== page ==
U.K. Approves EDF’s £18 Billion Hinkley Point Nuclear Projectby
EDF and Chinese partner ready to proceed with development
Government introduces new measures to ensure security
The U.K. government has approved Electricite de France SA’s controversial plan to build two nuclear reactors for 18 billion pounds ($24 billion) in southwest England.
Hinkley Point C will proceed under the condition that EDF -- which has a Chinese partner in the project -- won’t be able to sell down its controlling stake prior to completion of construction without government approval, the Department for Business, Energy and Industrial Strategy said in a statement Thursday. The much-criticized guaranteed electricity price that underpins the development wasn’t changed.
U.K. Prime Minister Theresa May decided to review Hinkley Point at the end of July, casting doubt on a project approved by her predecessor David Cameron as a way of reducing greenhouse gas emissions. The unexpected delay came amid concerns about the scale of potential subsidy for the plants and whether Chinese involvement was a security risk. While EDF says the development is vital for the future of the French nuclear industry, there are still concerns about the financial strain it will place on the utility.
“Britain needs to upgrade its supplies of energy, and we have always been clear that nuclear is an important part of ensuring our future low-carbon energy security,” Secretary of State for Business, Energy and Industrial Strategy Greg Clark said in the statement. “Having thoroughly reviewed the proposal for Hinkley Point C, we will introduce a series of measures to enhance security,” and therefore decided to proceed, he said.
The approval crowns almost a decade of efforts by EDF to prepare for the replacement of its U.K. nuclear fleet, acquired when it took control of British Energy Plc in 2008. Jean-Bernard Levy, chief executive officer of the state-controlled utility, has said Hinkley Point, which will use the EPR reactor design, is key to ensuring the health of the French nuclear industry and providing work for struggling nuclear group Areva SA.
“This decision demonstrates confidence in the EPR technology and in the world-renowned expertise of the French nuclear industry,” Levy said in a statement Thursday.
The U.K. government will guarantee EDF can sell power generated by the plant at 92.50 pounds a megawatt-hour, more than double current market prices, for as long as 35 years. Nevertheless, the huge upfront cost of the development has provoked internal opposition, with Chief Financial Officer Thomas Piquemal resigning in March saying the plant would strain the utility’s finances.
EDF’s labor unions wanted the U.K. project to be delayed by about three years to benefit from feedback from reactors being built in France, Finland and China. At Flamanville in France, where the utility is building a reactor of the same design proposed for Hinkley Point, costs have more than tripled to 10.5 billion euros ($11.8 billion) and construction is six years behind schedule.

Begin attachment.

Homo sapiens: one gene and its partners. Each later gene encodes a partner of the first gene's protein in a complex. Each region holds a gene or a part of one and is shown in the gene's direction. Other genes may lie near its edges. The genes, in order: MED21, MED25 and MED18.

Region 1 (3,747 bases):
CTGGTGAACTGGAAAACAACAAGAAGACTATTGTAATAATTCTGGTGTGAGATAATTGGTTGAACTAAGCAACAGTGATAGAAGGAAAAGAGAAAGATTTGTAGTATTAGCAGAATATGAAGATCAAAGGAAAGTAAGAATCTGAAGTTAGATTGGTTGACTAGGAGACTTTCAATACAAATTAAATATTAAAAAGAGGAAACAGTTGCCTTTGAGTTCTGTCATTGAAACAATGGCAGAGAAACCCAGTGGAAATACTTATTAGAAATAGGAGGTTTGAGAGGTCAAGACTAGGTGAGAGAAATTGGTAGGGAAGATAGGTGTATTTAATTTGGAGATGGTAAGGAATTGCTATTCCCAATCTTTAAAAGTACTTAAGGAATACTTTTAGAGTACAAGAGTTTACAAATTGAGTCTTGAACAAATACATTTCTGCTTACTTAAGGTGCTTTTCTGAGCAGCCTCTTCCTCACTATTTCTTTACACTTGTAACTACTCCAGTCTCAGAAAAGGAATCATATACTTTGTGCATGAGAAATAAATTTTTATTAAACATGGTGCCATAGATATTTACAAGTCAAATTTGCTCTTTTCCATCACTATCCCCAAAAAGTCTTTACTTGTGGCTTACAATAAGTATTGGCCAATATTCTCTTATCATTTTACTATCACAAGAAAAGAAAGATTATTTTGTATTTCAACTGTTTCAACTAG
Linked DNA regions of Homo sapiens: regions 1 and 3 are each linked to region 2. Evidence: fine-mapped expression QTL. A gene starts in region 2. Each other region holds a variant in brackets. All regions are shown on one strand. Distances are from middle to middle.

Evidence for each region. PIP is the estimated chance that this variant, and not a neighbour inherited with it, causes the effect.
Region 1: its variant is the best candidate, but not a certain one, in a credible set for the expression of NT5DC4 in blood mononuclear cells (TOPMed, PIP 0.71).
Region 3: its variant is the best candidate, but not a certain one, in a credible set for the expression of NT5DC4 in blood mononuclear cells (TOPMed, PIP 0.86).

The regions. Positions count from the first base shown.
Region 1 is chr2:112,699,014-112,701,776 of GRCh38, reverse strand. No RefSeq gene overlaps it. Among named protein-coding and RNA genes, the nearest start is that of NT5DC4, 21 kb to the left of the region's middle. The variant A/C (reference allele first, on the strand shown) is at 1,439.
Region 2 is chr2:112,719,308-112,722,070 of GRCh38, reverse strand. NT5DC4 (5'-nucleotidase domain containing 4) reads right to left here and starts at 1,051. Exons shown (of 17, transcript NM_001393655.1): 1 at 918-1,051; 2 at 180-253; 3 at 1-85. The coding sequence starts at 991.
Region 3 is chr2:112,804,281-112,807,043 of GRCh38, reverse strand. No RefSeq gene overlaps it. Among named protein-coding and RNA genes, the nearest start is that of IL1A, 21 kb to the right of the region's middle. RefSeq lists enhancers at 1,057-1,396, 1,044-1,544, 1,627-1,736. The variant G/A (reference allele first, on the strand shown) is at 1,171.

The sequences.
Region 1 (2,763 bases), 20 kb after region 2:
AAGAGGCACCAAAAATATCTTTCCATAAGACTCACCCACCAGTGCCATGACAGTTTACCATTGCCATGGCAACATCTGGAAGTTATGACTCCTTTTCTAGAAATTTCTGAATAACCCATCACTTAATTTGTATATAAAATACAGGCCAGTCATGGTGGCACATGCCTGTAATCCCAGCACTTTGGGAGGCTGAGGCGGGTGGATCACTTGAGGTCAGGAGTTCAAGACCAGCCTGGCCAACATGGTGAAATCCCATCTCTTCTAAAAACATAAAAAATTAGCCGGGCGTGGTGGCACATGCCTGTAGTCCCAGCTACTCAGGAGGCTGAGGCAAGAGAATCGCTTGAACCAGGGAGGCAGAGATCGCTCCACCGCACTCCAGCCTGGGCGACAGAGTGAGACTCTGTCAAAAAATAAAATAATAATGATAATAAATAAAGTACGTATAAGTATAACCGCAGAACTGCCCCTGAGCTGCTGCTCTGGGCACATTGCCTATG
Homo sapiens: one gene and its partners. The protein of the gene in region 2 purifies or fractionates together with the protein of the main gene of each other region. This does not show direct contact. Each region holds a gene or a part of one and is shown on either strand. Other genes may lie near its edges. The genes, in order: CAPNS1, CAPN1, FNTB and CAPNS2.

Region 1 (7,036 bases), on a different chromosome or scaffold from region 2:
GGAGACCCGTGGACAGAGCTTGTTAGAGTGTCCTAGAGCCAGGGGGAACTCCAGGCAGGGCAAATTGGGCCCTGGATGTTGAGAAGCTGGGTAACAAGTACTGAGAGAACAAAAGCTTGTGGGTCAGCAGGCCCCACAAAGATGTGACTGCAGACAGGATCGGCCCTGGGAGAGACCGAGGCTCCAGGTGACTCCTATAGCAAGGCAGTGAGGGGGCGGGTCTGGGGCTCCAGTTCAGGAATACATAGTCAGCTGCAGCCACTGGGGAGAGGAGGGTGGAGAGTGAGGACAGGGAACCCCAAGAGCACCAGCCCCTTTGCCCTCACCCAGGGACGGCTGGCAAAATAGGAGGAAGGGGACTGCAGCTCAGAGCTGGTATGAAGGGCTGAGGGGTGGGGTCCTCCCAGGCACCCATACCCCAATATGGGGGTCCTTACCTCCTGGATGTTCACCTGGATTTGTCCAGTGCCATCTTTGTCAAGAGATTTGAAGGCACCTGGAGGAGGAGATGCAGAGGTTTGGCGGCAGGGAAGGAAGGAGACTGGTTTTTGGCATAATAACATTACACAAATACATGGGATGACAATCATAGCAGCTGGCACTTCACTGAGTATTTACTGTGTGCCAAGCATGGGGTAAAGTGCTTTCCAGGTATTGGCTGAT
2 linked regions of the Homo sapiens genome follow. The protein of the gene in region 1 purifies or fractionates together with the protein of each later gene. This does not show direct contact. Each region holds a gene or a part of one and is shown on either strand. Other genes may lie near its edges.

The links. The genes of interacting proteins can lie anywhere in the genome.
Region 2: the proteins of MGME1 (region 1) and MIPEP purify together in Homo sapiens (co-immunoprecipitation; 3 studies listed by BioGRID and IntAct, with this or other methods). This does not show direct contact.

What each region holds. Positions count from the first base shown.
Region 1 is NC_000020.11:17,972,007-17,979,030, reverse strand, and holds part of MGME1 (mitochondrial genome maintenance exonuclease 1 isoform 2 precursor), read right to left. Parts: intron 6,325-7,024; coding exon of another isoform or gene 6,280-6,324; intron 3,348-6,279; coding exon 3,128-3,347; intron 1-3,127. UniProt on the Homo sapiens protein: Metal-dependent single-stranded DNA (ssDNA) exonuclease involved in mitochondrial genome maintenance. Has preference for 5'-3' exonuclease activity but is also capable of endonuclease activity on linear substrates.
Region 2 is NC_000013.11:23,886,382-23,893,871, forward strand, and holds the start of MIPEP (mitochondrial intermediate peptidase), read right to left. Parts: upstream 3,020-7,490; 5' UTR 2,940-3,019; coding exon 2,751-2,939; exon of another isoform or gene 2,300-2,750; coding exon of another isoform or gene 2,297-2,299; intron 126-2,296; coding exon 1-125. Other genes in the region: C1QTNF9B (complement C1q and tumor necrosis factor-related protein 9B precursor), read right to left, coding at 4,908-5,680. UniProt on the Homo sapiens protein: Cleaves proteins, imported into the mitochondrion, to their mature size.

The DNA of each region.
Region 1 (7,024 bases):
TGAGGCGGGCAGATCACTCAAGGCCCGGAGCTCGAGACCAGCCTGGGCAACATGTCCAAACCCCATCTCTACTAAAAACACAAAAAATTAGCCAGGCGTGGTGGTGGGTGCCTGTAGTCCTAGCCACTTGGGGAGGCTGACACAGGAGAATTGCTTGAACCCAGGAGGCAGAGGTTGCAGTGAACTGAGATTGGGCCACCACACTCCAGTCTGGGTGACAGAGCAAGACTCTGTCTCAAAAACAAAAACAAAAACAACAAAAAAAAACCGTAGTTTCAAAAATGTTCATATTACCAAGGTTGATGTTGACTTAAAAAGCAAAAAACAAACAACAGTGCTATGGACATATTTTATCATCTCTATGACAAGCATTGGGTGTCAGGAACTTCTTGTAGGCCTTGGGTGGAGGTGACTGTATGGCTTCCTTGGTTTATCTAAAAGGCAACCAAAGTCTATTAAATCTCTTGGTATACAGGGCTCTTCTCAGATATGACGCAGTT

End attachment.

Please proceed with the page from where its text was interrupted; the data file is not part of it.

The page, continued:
EDF shares fell 0.7 percent to 11.12 euros at 11:56 a.m. Paris time. Rating companies have said a decision to proceed with Hinkley Point will probably trigger a credit downgrade for the company.
The project also is of strategic importance for China. State-owned China General Nuclear Power Corp., which is due to provide a third of the finance for Hinkley Point, intends to take a minority stake in a similar nuclear reactor at Sizewell, and then a majority holding in another at Bradwell, which will use Chinese technology.
“We are now able to move forward and deliver much needed nuclear capacity at Hinkley Point, Sizewell and Bradwell with our strategic partners EDF,” CGN said in a statement. The company said it intends to play “an important role in meeting the U.K.’s future energy needs.”
A blog post written last year by Prime Minister May’s new chief of staff exposed concerns about U.K. energy security and cast a shadow over British-Chinese relations. Nick Timothy warned the involvement of Chinese partners in the development could allow them to “shut down Britain’s energy production at will.”
Existing powers plus a new legal framework for investment in critical U.K. infrastructure will mean “the full implications of foreign ownership are scrutinized for the purposes of national security,” according to the Department for Business, Energy and Industrial Strategy statement.
“After Hinkley, the British government will take a special share in all future nuclear new build projects,” according to the statement. “This will ensure that significant stakes cannot be sold without the government’s knowledge or consent,” including EDF’s holding in Hinkley, it said.
The plant, which will take almost 10 years to construct, will provide a 9 percent annual return if built on time and on budget, according to Levy. The U.K. National Audit Office estimated in July that consumer-funded top-ups to the price for Hinkley’s electricity over the 35-year lifetime may total almost 30 billion pounds.
“In light of a changing energy landscape, the falling cost of renewables, and lower financing costs, we are not convinced that this would be the right decision for the U.K. consumer,” Martin Young, an analyst at RBC Capital Markets in London, said in a note Thursday. For EDF, a 9 percent rate of return “is attractive, but will come at the price of multiyear construction risk.”
Hinkley Point C will provide 7 percent of Britain’s electricity needs for 60 years, the government said. The U.K. has eight power stations with 15 nuclear reactors which generate around 20 percent of electricity in the country, and almost all of these existing plants are due to close by 2030.